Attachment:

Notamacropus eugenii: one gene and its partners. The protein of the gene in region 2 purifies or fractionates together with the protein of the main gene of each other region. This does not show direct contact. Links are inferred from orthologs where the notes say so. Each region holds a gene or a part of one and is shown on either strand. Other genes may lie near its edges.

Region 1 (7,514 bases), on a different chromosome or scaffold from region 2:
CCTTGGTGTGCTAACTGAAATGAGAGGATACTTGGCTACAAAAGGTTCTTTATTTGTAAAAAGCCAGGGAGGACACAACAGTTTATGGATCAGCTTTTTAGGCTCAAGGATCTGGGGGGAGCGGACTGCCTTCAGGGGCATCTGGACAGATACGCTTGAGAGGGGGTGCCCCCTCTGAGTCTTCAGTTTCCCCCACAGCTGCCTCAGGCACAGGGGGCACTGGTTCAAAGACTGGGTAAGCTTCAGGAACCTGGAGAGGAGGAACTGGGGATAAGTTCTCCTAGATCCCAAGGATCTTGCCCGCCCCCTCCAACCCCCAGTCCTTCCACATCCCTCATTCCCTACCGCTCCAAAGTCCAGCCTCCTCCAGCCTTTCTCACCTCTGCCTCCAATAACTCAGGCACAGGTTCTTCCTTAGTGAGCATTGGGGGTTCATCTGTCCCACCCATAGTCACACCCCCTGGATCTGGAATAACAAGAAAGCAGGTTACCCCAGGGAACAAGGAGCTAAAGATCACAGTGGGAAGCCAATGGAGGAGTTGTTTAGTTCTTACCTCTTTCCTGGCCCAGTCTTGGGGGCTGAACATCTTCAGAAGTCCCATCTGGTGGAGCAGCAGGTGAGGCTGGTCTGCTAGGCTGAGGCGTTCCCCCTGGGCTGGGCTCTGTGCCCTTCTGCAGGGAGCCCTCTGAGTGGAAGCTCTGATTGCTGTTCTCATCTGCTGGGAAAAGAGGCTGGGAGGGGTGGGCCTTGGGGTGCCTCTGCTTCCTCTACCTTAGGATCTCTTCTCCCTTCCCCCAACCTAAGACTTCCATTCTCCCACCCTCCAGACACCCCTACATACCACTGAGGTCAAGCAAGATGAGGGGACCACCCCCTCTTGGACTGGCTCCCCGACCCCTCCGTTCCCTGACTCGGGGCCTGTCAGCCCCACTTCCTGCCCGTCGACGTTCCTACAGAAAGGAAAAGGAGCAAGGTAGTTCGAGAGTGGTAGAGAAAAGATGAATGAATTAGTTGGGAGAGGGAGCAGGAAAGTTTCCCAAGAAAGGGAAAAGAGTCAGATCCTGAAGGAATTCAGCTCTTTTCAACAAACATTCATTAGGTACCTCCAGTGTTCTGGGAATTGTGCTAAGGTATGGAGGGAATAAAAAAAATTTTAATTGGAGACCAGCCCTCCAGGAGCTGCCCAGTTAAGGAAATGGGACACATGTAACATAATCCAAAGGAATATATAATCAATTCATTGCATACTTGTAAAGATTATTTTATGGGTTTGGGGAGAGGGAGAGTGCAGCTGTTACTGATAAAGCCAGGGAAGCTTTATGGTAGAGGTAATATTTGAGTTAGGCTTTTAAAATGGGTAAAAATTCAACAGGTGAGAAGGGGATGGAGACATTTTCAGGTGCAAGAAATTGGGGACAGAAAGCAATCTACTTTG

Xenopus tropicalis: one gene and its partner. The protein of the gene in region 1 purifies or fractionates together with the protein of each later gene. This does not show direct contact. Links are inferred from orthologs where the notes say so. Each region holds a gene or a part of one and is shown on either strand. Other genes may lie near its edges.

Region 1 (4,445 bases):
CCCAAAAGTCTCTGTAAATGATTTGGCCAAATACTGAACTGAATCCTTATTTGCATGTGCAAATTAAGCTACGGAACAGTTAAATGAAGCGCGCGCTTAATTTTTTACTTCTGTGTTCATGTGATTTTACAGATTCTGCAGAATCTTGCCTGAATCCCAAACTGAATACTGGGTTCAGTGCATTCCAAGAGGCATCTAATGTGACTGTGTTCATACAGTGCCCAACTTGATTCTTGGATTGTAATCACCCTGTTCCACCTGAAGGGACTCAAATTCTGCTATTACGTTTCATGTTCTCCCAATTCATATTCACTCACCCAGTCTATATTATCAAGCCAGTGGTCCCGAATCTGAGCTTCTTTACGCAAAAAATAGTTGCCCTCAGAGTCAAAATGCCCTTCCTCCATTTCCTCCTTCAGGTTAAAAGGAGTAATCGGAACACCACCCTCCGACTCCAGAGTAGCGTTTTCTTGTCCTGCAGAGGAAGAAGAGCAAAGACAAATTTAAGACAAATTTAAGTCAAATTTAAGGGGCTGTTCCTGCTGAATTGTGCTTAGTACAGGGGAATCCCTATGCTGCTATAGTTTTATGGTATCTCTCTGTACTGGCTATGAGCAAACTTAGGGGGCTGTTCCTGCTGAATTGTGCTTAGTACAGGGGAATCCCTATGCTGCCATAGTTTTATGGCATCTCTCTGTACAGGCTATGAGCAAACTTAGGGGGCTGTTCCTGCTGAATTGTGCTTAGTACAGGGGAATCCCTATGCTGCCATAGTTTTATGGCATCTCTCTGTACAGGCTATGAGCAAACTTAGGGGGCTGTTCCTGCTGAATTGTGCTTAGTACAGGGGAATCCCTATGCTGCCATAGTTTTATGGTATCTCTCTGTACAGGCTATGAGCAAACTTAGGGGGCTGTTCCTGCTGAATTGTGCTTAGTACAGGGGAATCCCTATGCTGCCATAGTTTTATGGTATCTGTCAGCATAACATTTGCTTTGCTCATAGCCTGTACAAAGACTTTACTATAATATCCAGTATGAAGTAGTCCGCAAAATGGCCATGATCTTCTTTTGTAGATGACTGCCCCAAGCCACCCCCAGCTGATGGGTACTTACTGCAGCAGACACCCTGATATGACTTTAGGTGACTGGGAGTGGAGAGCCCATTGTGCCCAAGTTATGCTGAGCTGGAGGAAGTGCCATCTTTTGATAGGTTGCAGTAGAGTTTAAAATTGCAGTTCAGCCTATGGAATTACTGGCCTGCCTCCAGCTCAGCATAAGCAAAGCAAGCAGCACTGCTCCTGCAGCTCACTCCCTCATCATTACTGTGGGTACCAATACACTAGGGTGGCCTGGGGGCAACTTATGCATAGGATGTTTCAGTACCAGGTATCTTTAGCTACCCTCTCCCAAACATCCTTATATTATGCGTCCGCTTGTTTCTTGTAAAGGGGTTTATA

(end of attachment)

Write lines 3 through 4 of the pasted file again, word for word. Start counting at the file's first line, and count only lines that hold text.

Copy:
CCTTGGTGTGCTAACTGAAATGAGAGGATACTTGGCTACAAAAGGTTCTTTATTTGTAAAAAGCCAGGGAGGACACAACAGTTTATGGATCAGCTTTTTAGGCTCAAGGATCTGGGGGGAGCGGACTGCCTTCAGGGGCATCTGGACAGATACGCTTGAGAGGGGGTGCCCCCTCTGAGTCTTCAGTTTCCCCCACAGCTGCCTCAGGCACAGGGGGCACTGGTTCAAAGACTGGGTAAGCTTCAGGAACCTGGAGAGGAGGAACTGGGGATAAGTTCTCCTAGATCCCAAGGATCTTGCCCGCCCCCTCCAACCCCCAGTCCTTCCACATCCCTCATTCCCTACCGCTCCAAAGTCCAGCCTCCTCCAGCCTTTCTCACCTCTGCCTCCAATAACTCAGGCACAGGTTCTTCCTTAGTGAGCATTGGGGGTTCATCTGTCCCACCCATAGTCACACCCCCTGGATCTGGAATAACAAGAAAGCAGGTTACCCCAGGGAACAAGGAGCTAAAGATCACAGTGGGAAGCCAATGGAGGAGTTGTTTAGTTCTTACCTCTTTCCTGGCCCAGTCTTGGGGGCTGAACATCTTCAGAAGTCCCATCTGGTGGAGCAGCAGGTGAGGCTGGTCTGCTAGGCTGAGGCGTTCCCCCTGGGCTGGGCTCTGTGCCCTTCTGCAGGGAGCCCTCTGAGTGGAAGCTCTGATTGCTGTTCTCATCTGCTGGGAAAAGAGGCTGGGAGGGGTGGGCCTTGGGGTGCCTCTGCTTCCTCTACCTTAGGATCTCTTCTCCCTTCCCCCAACCTAAGACTTCCATTCTCCCACCCTCCAGACACCCCTACATACCACTGAGGTCAAGCAAGATGAGGGGACCACCCCCTCTTGGACTGGCTCCCCGACCCCTCCGTTCCCTGACTCGGGGCCTGTCAGCCCCACTTCCTGCCCGTCGACGTTCCTACAGAAAGGAAAAGGAGCAAGGTAGTTCGAGAGTGGTAGAGAAAAGATGAATGAATTAGTTGGGAGAGGGAGCAGGAAAGTTTCCCAAGAAAGGGAAAAGAGTCAGATCCTGAAGGAATTCAGCTCTTTTCAACAAACATTCATTAGGTACCTCCAGTGTTCTGGGAATTGTGCTAAGGTATGGAGGGAATAAAAAAAATTTTAATTGGAGACCAGCCCTCCAGGAGCTGCCCAGTTAAGGAAATGGGACACATGTAACATAATCCAAAGGAATATATAATCAATTCATTGCATACTTGTAAAGATTATTTTATGGGTTTGGGGAGAGGGAGAGTGCAGCTGTTACTGATAAAGCCAGGGAAGCTTTATGGTAGAGGTAATATTTGAGTTAGGCTTTTAAAATGGGTAAAAATTCAACAGGTGAGAAGGGGATGGAGACATTTTCAGGTGCAAGAAATTGGGGACAGAAAGCAATCTACTTTG

Xenopus tropicalis: one gene and its partner. The protein of the gene in region 1 purifies or fractionates together with the protein of each later gene. This does not show direct contact. Links are inferred from orthologs where the notes say so. Each region holds a gene or a part of one and is shown on either strand. Other genes may lie near its edges.